One sometimes thinks that one has seen everything, that one can categorize all things in their proper place. Nevertheless, one’s memories often fail to connect correctly with “objective” information, and the question is what to be guided by in such a case. I remember Patricie (born 1975 in Jihlava) and her work in a double context. On the one hand, her Discus Throwers and discs in general come to mind, whether in the form of the irises of eyes or in the context of “variable” paintings. On the other hand, I recall how at one Brno exhibition opening she tapped me on the chest with a beer glass and accompanied this with some remark that I no longer recollect. Both of these things somehow made an impression on me; it seemed to me comprehensible, lucid or engaging. Nevertheless, when I submerged myself more deeply in her work, it was as if the scales fell from my eyes. Without the crutch of the Internet, I did not immediately connect with Patricie in my memory the great number of paintings and works executed in other media, even though I knew them well and could remember them visually. I could not, however, recall the name of the artist. This took me aback – I am not usually so forgetful. Is there some explanation for this mystery of the “loss of the artist”? After a careful examination of some of the works, the following explanation presented itself: Patricie works live their own life as a legend of a kind, as some sort of cult “masterpieces” (To Bill, Doublesunrise etc.), which are so compact and self-sufficientin meaning that they do not require, or even suppress, the continuity of the artist’s individuality. Let me try to express myself more clearly: each of Patricia’s works or series is a completed whole that is comprehensible in and of itself; it has a clear meaning or message; it does not refer to something outside of itself, i.e., as is usually the case, to some artist’s style, which we witness even in purely conceptual work. Patricie’s works contain and do not contain a signature; they contain and do not contain “obsessive” themes and motifs. Compact discs came to my mind first, probably because they are most memorable in her work in terms of both motif and form. On the other hand, they represent a certain metaphor for her approach: the works are compact, closed, circumscribed or enclosed within themselves, while the creation is divergent and does not consist of mere self-observation and some sort of bulk signature, which is so common. The artist and her cult are concealed behind the mirror surface of the work, through which they gaze at us with an expansive, yet invisible eye.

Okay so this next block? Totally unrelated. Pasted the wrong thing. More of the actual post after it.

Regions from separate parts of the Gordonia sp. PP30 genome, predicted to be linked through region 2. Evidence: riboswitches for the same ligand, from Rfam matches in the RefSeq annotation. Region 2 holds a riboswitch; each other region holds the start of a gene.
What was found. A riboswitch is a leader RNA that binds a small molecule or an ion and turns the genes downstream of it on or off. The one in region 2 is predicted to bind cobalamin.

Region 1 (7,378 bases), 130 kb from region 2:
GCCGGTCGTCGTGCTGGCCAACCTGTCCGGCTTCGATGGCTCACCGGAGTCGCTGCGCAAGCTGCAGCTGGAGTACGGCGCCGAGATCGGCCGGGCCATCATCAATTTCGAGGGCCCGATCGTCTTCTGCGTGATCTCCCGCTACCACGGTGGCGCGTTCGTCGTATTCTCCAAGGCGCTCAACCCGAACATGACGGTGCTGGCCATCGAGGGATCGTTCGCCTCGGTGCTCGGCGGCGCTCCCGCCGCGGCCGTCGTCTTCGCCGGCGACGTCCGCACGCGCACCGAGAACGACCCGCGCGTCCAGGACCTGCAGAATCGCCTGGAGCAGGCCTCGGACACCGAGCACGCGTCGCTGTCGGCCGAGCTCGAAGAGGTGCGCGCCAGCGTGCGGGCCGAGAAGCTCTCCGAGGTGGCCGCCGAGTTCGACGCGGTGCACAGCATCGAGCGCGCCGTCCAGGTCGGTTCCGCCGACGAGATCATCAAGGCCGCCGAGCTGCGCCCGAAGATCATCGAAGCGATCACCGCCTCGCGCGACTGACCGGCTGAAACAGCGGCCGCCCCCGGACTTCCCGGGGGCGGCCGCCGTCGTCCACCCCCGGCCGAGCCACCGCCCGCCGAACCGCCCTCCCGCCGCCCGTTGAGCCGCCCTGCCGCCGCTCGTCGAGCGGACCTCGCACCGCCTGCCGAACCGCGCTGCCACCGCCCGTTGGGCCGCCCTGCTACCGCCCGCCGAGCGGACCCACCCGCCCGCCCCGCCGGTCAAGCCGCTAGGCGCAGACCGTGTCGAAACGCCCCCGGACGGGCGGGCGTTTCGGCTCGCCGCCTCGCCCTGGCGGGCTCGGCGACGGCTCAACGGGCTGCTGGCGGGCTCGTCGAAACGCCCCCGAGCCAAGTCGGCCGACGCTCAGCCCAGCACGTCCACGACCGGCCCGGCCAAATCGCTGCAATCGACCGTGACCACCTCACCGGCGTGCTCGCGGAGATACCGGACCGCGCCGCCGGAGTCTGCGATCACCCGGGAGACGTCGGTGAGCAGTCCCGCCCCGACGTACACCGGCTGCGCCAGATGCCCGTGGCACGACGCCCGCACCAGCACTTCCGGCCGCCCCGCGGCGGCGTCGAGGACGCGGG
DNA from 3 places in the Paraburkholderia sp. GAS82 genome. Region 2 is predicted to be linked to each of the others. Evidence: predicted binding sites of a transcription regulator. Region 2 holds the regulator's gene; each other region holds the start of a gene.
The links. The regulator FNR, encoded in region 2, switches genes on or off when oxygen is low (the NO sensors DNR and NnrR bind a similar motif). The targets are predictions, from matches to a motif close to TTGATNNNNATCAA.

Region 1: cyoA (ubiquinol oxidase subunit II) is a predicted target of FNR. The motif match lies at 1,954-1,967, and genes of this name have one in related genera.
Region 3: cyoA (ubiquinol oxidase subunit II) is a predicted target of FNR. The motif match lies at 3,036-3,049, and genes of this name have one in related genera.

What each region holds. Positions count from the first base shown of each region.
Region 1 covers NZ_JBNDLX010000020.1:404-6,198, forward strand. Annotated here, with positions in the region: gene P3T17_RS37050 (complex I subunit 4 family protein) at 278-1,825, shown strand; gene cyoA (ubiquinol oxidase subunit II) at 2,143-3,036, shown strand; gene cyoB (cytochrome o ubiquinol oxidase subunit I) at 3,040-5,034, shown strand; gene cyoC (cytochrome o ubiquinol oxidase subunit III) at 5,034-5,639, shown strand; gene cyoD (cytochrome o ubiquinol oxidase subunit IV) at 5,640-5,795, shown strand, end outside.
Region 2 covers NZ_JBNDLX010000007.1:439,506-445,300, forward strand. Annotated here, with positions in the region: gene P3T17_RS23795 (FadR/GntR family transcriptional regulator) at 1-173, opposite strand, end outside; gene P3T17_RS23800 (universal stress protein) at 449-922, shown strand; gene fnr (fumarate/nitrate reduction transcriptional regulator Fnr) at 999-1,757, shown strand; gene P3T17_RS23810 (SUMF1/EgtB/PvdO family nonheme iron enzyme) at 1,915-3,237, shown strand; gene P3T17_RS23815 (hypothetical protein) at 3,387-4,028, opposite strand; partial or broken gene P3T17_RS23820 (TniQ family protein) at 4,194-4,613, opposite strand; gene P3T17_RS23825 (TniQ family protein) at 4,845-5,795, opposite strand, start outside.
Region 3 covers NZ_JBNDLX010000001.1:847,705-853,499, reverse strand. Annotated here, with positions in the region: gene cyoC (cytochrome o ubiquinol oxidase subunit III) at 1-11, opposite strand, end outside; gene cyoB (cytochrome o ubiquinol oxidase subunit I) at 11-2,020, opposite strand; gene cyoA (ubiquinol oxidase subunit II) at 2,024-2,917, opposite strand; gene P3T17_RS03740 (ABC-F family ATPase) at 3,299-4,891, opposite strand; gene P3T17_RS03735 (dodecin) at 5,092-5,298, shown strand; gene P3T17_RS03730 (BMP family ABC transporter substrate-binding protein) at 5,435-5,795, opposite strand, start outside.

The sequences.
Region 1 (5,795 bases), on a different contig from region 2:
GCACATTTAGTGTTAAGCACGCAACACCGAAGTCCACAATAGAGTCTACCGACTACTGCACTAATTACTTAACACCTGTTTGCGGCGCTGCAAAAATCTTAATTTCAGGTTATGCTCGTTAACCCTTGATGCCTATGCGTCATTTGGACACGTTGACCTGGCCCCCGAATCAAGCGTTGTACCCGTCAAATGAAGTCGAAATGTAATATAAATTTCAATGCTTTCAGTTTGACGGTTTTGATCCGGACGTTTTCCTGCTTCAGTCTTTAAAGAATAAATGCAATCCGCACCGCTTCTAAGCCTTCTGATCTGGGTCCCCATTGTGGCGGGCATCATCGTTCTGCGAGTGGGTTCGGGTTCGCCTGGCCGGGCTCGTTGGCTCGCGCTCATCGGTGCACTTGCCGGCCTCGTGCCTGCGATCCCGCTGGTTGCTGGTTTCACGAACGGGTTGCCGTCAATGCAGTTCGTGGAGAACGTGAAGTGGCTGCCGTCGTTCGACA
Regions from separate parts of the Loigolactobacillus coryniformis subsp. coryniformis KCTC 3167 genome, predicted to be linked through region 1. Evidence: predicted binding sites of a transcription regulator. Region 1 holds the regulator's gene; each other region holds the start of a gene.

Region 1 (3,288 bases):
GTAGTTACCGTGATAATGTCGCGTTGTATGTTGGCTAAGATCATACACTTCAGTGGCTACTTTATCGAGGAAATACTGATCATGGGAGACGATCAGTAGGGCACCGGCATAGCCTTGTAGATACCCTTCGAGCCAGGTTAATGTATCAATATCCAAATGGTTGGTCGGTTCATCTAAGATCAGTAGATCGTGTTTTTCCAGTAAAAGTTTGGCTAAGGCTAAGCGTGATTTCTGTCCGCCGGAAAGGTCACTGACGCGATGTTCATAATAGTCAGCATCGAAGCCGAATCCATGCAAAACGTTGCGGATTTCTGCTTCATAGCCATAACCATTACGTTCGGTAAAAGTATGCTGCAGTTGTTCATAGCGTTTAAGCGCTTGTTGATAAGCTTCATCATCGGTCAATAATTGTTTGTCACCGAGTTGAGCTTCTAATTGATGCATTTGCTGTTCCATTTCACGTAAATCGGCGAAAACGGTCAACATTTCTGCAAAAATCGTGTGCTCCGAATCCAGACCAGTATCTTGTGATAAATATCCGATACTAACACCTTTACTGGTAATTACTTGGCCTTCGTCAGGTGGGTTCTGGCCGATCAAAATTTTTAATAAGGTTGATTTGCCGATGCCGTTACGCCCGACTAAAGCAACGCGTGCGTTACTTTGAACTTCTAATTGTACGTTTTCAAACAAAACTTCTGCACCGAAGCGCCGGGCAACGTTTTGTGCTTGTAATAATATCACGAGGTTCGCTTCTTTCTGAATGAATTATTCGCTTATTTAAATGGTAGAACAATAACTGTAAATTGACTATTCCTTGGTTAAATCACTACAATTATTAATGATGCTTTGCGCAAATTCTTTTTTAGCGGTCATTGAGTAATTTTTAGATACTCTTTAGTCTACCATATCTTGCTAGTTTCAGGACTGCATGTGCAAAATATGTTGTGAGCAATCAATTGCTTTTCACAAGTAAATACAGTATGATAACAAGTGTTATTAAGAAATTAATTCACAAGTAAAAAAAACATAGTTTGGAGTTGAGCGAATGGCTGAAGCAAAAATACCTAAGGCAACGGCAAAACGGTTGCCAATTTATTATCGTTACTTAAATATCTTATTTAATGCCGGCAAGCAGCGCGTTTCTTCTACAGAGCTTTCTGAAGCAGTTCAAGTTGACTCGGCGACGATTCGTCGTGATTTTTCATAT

PATRICIE FEXOVÁ, To Bill, 1998, 185×250 cm, acrylic, canvas, photo: archive of the artist.